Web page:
Out for a Row
On December 15, 1899, students at the University of Washington accepted an offer from developer and rowing aficionado E. F. Blaine to help establish a rowing club on campus. Within a year enough money was raised and support garnered to build two four-oared rowing gigs, a boathouse, and a dock and float for the boats. Crew racing gained official (if unfunded) university recognition in 1903.
A few years later, UW hired Hiram B. Conibear as its first salaried rowing coach, assisted by former Cornell University oarsman Mark Odell. In 1912 Conibear recruited English boatbuilding brothers Dick and George Pocock to make a racing shell for his varsity crew. The Pococks later went to work for Bill Boeing, building pontoons for his seaplanes, but continued to build racing shells, for both the UW and other rowing programs.
After World War I the rowing crews began using a converted military seaplane hangar on Union Bay as the ASUW Shell House, which soon also housed George Pocock's workshop. Dick Pocock had left Seattlle in 1922 to build shells for Yale, but George -- after quitting his job at Boeing later that same year -- remained at UW and devoted the rest of his life to building racing shells, later joined by his son, Stan Pocock. In 1923 the Husky varsity oarsmen propelled a Pocock shell to the school's first national championship in any sport when they defeated Navy in the Intercollegiate Rowing Association's Poughkeepsie Regatta. And in 1936, in another Pocock-built shell, the UW varsity eight won the gold medal at the Olympic Games in Nazi Germany, a story detailed in the best-selling book The Boys in the Boat.
Husky crews have been a powerful and often dominant force in conference, NCAA, and international competitions ever since. In 1949 the rowing program moved into the new Conibear Shellhouse, but this year the original ASUW Shell House was designated an official Seattle landmark, and fundraising is underway for its restoration and rebirth as a multiuse waterfront center.
Cold Wind and Snow
On December 18, 1955, Staff Sergeant John M. Horan -- an Army paratrooper -- was forced to bail out of an ice-covered plane high above the Cascades. Wearing only his winter dress uniform, boots, and an overcoat, Horan survived four days in a snowbound wilderness before hiking 12 miles out of the mountains to safety.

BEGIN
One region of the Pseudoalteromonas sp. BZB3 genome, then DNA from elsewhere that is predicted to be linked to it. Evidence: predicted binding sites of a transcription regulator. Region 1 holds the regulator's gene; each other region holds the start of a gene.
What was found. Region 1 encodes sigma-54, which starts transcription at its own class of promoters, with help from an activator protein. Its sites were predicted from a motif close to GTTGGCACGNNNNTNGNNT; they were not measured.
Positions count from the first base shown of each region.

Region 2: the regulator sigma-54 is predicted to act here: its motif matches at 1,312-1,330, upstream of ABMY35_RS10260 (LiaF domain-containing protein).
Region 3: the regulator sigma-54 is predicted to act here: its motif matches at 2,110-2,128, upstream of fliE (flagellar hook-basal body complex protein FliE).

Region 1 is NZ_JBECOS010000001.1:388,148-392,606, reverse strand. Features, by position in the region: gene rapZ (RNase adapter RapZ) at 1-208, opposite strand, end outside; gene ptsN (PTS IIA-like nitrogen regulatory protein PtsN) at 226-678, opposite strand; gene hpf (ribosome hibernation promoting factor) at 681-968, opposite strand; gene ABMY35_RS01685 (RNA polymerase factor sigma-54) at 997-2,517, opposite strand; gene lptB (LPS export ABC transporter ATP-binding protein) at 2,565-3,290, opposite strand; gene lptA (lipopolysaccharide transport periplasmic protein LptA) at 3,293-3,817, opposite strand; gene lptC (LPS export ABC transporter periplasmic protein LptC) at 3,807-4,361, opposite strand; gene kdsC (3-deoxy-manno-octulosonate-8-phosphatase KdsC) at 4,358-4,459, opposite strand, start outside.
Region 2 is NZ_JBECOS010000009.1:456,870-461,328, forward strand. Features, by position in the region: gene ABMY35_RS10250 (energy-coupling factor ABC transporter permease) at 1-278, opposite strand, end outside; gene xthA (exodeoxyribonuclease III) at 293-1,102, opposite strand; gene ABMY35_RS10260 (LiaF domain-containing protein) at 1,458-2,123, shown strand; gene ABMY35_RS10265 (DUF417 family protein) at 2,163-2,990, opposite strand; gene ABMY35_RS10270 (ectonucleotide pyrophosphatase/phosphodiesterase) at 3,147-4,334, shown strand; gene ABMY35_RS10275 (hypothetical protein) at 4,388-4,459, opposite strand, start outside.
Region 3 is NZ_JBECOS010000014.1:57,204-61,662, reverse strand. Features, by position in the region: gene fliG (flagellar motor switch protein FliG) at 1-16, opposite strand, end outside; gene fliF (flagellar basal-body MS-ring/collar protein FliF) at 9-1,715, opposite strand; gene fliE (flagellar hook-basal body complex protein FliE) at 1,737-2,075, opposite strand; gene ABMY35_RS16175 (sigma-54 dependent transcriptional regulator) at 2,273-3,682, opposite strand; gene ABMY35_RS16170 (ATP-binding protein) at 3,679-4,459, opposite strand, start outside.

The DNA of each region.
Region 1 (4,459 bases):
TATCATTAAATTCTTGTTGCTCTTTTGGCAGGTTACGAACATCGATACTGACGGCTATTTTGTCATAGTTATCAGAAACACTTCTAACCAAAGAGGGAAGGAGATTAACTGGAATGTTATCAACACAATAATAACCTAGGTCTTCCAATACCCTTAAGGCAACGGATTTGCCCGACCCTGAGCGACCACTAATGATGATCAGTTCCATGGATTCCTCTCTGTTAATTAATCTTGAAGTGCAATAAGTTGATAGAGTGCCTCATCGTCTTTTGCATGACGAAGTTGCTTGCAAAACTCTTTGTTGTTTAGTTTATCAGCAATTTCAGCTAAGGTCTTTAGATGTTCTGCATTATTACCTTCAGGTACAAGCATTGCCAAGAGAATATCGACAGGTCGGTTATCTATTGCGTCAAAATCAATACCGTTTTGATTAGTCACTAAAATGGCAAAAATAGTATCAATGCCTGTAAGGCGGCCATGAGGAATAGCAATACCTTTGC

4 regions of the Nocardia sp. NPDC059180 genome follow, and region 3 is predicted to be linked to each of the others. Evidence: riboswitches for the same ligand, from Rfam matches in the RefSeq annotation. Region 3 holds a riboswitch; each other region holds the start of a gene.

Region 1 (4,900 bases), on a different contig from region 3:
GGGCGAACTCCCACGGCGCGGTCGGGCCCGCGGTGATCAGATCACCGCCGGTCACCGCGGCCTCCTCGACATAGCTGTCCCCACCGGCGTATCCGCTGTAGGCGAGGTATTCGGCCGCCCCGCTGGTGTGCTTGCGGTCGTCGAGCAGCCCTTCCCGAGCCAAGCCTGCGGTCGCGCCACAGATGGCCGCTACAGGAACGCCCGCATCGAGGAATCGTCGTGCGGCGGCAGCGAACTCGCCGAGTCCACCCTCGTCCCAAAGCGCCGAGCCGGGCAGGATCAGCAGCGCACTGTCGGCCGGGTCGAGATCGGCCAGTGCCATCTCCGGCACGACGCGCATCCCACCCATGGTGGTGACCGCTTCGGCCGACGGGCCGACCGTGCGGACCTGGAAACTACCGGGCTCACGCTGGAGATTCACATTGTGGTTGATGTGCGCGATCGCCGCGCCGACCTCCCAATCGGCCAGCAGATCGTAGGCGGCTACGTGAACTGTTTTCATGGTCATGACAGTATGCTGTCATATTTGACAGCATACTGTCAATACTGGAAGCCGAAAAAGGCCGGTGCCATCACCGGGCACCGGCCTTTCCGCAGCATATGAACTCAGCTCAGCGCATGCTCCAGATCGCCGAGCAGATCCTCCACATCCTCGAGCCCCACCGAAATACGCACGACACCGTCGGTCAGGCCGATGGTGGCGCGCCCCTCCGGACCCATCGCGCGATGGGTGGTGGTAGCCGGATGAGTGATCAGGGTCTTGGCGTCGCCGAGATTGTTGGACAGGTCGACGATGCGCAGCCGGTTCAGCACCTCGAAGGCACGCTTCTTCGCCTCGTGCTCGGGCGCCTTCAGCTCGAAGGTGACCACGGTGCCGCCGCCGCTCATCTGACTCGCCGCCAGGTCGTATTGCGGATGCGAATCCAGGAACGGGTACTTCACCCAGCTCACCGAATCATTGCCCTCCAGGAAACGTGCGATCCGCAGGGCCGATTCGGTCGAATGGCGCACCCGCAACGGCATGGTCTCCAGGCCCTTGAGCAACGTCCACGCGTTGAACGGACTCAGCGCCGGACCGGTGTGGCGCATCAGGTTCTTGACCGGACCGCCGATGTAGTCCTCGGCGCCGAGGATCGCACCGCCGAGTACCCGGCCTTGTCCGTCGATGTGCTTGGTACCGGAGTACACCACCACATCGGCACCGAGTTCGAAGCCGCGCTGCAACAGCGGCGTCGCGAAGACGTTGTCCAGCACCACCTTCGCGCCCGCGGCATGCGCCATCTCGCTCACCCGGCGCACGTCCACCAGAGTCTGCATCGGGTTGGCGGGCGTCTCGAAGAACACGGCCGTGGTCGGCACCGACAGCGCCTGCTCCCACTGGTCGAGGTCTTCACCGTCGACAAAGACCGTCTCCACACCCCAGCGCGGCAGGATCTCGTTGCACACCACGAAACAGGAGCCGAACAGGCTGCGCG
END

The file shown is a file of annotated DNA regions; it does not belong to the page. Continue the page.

And speaking of pre-winter weather, we note that December 17 seems to be a nexus of chilly history. On that day in 1871, record snow blanketed much of the Puget Sound region, and it was so cold that the Snohomish River froze. On December 17, 1990, a windstorm tore through Puget Sound and cost Washington State Ferries more than $3 million in damages. And beginning 10 years ago this week, on December 17, 2008, two weeks of awful winter weather battered the state.
NEWS THEN, HISTORY NOW
Work to Be Done
On December 15, 1868, 24-year-old Chun Ching Hock -- believed to be Seattle's first Chinese immigrant -- opened the Wa Chong Company, a general-merchandise store at the foot of Mill Street (now Yesler Way.) Chun moved back to China in 1900, but remained an owner of the company, which later moved to 719 S King Street -- now home to the Wing Luke Asian Museum -- in the Chinatown-International District.
Merged into One
On December 19, 1898, the Skagit County towns of Sedro and Wooley merged after almost a decade of rivalry. Sedro began as a coal town and incorporated in 1891, right around the time railroad developer Philip A. Woolley platted his own namesake company town right next door. Even after the merger, some of the residents sought to maintain each half's individual identity.
Streetlights to Run
In 1929 Tacoma was facing a dark holiday due to a drought-caused power shortage, and the municipality had the bright idea to ask the federal government for help. After some debate, the navy sent the aircraft carrier U.S.S. Lexington to the city. It steamed into port on December 17, plugged the ship's powerful generators into the city's system, and supplied about a quarter of Tacoma's electricity for nearly a month.